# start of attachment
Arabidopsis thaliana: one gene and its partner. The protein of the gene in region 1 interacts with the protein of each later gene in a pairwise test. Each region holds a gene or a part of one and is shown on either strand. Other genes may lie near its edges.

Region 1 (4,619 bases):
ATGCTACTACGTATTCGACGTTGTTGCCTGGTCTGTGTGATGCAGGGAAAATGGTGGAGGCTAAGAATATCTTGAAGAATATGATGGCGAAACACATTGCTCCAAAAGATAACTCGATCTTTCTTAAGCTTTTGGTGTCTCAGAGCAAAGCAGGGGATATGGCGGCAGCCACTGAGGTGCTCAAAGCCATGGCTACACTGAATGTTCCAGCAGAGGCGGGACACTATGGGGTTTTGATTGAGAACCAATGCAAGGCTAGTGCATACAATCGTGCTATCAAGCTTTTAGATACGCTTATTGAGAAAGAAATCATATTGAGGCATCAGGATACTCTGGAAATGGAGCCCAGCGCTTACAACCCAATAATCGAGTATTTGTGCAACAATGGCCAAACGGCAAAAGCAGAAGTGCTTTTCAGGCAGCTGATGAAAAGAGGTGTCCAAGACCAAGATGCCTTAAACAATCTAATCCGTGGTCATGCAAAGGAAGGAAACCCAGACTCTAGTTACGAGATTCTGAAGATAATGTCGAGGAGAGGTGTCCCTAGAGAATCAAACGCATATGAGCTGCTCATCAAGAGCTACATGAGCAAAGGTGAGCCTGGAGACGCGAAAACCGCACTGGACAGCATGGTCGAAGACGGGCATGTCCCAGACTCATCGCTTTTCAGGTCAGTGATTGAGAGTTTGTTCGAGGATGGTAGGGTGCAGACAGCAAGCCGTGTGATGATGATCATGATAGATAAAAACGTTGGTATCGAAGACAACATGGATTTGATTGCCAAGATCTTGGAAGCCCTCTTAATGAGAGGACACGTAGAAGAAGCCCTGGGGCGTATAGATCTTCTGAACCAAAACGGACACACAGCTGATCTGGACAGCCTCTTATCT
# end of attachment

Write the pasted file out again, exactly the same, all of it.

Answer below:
Arabidopsis thaliana: one gene and its partner. The protein of the gene in region 1 interacts with the protein of each later gene in a pairwise test. Each region holds a gene or a part of one and is shown on either strand. Other genes may lie near its edges.

Region 1 (4,619 bases):
ATGCTACTACGTATTCGACGTTGTTGCCTGGTCTGTGTGATGCAGGGAAAATGGTGGAGGCTAAGAATATCTTGAAGAATATGATGGCGAAACACATTGCTCCAAAAGATAACTCGATCTTTCTTAAGCTTTTGGTGTCTCAGAGCAAAGCAGGGGATATGGCGGCAGCCACTGAGGTGCTCAAAGCCATGGCTACACTGAATGTTCCAGCAGAGGCGGGACACTATGGGGTTTTGATTGAGAACCAATGCAAGGCTAGTGCATACAATCGTGCTATCAAGCTTTTAGATACGCTTATTGAGAAAGAAATCATATTGAGGCATCAGGATACTCTGGAAATGGAGCCCAGCGCTTACAACCCAATAATCGAGTATTTGTGCAACAATGGCCAAACGGCAAAAGCAGAAGTGCTTTTCAGGCAGCTGATGAAAAGAGGTGTCCAAGACCAAGATGCCTTAAACAATCTAATCCGTGGTCATGCAAAGGAAGGAAACCCAGACTCTAGTTACGAGATTCTGAAGATAATGTCGAGGAGAGGTGTCCCTAGAGAATCAAACGCATATGAGCTGCTCATCAAGAGCTACATGAGCAAAGGTGAGCCTGGAGACGCGAAAACCGCACTGGACAGCATGGTCGAAGACGGGCATGTCCCAGACTCATCGCTTTTCAGGTCAGTGATTGAGAGTTTGTTCGAGGATGGTAGGGTGCAGACAGCAAGCCGTGTGATGATGATCATGATAGATAAAAACGTTGGTATCGAAGACAACATGGATTTGATTGCCAAGATCTTGGAAGCCCTCTTAATGAGAGGACACGTAGAAGAAGCCCTGGGGCGTATAGATCTTCTGAACCAAAACGGACACACAGCTGATCTGGACAGCCTCTTATCT